As a parent, it’s hard to see your child fail. But remember, failing is a necessary part of their growth.
“Failing sucks, but it’s better than the alternative, which is not trying.”
– Sarah Dessen, Author
This time of year, the Books household is consumed with all things wrestling. From early November to about mid-March, Saturdays are spent at day-long high school tournaments watching our son go up against other grapplers looking to quench the thirst for independent victory and to celebrate the joy of team glory.
About six years ago, my son, Brandon, surprised us by coming home from school and announcing that he wanted to join his junior high school wrestling team. My wife and I were understandably concerned about his revelation, but we supported the decision and are happy with the direction his journey has taken to date. It’s been a positive step towards his development onto whatever path he decides to travel once he clears high school.
Five years have passed with one to go. We’ve found the sport exciting and invigorating as well as hopelessly nerve-wracking. We’ve met many great people and made new friendships with other wrestling parents who share the same enthusiasm we do about all our children’s successes. Conversely, we commiserate with each other when there are shortcomings. Expectations are high in this sport, most often self-imposed by the mat-men themselves.
As a parent, there is no greater pain felt than the one inflicted on your child, physical or mental. Any loving father or mother would gladly trade places or willingly sacrifice an appendage just to ease the agony felt by their son or daughter in just about any situation. It is indeed all part of the maturing process to accept our failures and challenges in life, but it sure as hell doesn’t make it any easier to take when you’re watching it all go down from the sidelines of your child’s life.
Last week, I was at one of several sectional tournaments being held in our area. Each weight class sends the top two wrestlers to the next level of competition. That’s the culmination and holy grail of high school wrestling — the state tournament. Wrestlers fight tooth and nail to get to this point in what is the completion of a long, tough season.
Brandon was not competing, but six of his teammates were fighting for a chance to advance. They’re not the only ones, of course. Eight schools are in the middle of the scrum all trying to get to the same place where only the top twenty-five percent can advance to face off against winners from other schools. Doing the math, that means for each person who goes, three don’t make it. Their road ends just short of the goal.
Where there is outright jubilation in the victory of advancement, there is also incredible sadness in season-ending defeat. Sometimes, all the preparation in the world can’t get you into the winner’s bracket. That’s a hard pill to swallow for anyone on either end of the age spectrum. Sometimes the frustration gets the best of you, and emotions spill over like a bucket overflowing with water.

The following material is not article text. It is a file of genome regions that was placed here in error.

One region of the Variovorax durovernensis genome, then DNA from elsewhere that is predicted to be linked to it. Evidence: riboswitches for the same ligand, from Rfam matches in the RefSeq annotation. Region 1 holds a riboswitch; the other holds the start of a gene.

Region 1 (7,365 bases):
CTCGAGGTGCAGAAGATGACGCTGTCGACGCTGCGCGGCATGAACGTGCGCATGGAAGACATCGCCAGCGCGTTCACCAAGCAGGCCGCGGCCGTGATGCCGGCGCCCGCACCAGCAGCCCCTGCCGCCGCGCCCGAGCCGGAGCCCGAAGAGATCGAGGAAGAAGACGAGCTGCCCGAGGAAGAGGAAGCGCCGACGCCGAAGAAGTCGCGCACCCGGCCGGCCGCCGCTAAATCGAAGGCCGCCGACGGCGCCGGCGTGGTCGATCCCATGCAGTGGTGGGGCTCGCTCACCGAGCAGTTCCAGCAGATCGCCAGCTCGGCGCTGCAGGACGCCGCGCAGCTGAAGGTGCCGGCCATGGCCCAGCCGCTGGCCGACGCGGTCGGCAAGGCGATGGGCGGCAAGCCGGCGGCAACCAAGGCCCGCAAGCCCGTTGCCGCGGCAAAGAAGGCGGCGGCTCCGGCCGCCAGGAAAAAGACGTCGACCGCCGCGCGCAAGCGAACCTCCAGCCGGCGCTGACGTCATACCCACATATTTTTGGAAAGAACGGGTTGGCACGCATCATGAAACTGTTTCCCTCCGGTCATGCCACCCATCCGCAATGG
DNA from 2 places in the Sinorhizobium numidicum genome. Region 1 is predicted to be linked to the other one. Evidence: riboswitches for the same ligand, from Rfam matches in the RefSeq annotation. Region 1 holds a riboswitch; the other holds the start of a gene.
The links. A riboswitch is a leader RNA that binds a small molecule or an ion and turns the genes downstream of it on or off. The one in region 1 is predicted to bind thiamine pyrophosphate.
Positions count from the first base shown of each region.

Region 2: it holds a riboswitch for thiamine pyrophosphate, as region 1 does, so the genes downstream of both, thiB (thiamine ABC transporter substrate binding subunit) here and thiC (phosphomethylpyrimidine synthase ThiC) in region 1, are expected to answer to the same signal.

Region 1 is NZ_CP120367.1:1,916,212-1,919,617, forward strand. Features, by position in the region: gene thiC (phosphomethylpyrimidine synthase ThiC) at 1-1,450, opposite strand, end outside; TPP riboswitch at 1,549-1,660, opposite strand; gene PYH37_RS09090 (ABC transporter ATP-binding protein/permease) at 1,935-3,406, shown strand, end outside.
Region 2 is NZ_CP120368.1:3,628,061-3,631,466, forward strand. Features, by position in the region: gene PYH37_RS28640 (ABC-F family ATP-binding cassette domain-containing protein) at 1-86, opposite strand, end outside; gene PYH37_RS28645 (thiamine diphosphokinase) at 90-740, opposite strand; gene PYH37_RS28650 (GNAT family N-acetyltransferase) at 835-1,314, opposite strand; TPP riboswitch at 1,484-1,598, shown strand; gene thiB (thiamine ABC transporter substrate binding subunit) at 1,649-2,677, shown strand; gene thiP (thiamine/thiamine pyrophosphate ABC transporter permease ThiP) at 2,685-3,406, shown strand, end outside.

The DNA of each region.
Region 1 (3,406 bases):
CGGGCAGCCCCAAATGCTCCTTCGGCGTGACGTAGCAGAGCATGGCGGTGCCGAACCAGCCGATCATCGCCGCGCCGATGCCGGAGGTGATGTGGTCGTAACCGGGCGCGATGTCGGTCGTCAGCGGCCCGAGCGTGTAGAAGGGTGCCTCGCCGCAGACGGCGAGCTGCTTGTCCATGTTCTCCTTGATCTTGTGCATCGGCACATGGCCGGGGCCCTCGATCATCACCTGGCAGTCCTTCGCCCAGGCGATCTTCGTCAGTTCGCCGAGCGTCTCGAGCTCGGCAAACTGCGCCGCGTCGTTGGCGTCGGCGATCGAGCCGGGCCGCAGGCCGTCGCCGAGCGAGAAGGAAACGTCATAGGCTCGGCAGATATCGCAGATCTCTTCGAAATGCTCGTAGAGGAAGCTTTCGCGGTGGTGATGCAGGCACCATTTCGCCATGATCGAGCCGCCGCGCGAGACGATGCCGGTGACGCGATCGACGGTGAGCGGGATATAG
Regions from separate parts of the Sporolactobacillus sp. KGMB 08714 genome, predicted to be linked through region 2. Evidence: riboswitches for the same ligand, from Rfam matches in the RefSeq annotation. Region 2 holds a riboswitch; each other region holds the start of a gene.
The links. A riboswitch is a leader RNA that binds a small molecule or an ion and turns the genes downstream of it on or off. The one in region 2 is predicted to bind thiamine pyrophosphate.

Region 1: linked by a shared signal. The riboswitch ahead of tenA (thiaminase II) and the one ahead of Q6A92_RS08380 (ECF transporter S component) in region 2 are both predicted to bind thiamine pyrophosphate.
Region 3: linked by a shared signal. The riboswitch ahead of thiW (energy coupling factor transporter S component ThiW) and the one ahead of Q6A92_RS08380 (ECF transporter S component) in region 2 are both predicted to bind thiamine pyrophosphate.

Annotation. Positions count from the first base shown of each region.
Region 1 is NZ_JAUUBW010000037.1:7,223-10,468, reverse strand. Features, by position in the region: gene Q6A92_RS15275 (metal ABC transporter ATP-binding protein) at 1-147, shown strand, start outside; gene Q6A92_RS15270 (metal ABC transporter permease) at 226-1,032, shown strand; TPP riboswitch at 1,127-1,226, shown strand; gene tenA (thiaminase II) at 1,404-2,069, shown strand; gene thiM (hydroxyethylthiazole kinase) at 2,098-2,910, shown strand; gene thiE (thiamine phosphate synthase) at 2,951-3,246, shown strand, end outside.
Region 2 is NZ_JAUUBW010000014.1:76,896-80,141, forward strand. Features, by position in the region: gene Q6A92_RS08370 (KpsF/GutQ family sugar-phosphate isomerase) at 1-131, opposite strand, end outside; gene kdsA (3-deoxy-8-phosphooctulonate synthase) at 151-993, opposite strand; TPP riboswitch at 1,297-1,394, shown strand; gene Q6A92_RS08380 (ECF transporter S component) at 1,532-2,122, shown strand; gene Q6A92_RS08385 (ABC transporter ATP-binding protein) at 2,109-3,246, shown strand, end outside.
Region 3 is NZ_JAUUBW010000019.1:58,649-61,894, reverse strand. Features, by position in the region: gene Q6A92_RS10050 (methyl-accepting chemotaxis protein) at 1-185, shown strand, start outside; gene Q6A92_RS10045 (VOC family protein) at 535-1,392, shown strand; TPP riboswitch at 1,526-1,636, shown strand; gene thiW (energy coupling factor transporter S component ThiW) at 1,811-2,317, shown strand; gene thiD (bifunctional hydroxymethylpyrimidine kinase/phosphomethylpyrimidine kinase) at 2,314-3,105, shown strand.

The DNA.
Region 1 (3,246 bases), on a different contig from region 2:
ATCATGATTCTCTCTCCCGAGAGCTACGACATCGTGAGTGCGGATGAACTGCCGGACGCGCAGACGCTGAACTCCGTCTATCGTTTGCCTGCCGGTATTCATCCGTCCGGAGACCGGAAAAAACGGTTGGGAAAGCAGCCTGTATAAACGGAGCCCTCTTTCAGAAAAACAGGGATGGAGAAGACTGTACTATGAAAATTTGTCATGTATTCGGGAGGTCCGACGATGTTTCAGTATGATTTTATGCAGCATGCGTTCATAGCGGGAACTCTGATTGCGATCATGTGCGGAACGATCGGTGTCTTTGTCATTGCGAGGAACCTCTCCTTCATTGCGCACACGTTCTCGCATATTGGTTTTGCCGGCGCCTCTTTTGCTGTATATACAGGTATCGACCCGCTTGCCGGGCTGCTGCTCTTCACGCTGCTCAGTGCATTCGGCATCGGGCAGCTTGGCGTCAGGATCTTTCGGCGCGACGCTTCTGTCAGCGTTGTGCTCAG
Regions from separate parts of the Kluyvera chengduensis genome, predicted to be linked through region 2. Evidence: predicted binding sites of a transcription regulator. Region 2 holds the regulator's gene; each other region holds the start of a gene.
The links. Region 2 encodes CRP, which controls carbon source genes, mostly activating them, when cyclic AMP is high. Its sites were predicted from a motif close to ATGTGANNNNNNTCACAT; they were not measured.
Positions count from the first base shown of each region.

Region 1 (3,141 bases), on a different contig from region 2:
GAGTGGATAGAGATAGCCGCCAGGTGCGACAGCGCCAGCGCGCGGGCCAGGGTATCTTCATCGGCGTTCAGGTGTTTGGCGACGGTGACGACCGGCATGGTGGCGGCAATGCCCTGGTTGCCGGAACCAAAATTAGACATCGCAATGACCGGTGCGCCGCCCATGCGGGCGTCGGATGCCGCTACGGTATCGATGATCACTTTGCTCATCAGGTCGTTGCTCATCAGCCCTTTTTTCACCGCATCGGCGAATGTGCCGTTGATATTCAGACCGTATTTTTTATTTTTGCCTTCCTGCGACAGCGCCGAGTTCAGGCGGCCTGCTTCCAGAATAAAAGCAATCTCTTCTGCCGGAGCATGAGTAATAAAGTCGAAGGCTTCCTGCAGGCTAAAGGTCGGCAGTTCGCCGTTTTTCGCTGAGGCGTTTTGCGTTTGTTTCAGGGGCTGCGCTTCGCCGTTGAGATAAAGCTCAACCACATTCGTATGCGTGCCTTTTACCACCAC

As the tournament was coming to an end, I elected to stretch my legs in attempt to stave off an impending attack of high school bleacher-butt. As I passed through the lobby of the gymnasium, I couldn’t help but notice a wrestler who had obviously just suffered a crushing defeat and was now at the end of his wrestling journey for the year…quite possibly his high school career.
Inconsolable and in the arms of his coach, he was sobbing. Searching for reasons and out of breath from crying, all he could say in between gasps for air was “Why coach? Why?”
All the coach could do was to softly acknowledge his grief.
The coach, on any other day an imposing hulk of a man whom I would steer clear of in a dark alley, was also fighting back tears. All he could do was softly acknowledge his student’s grief while holding him in a supportive embrace. I would’ve bet all the money in my pockets right then and there he didn’t know what else to say.
“You did all you could do. You gave it your best. That’s all anyone can ask for.”
That was a tough moment to witness. It wasn’t even my child, but my heart went out to him, because I’ve been there.
Conventional wisdom says there are two things in life that are certain — death and taxes. I’ll add a third: failure will happen in your lifetime and it will happen more than once. What’s important is how you use that experience to make yourself better the next time around. That’s a message likely lost on people who are most interested in blaming circumstance versus overcoming adversity.
Quite frankly, it’s not an easy lesson to learn for a teen-aged boy on the mat in the middle of the gymnasium in front of hundreds of spectators who are cheering you on to victory, or even worse, cheering for the other guy. However, part of the beauty of wrestling…and in just about any team sport….is learning how to deal with the highs and lows of life. Sometimes you’re the windshield. Sometimes, you’re the bug.
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Photo: Getty Images
Additional photo courtesy of author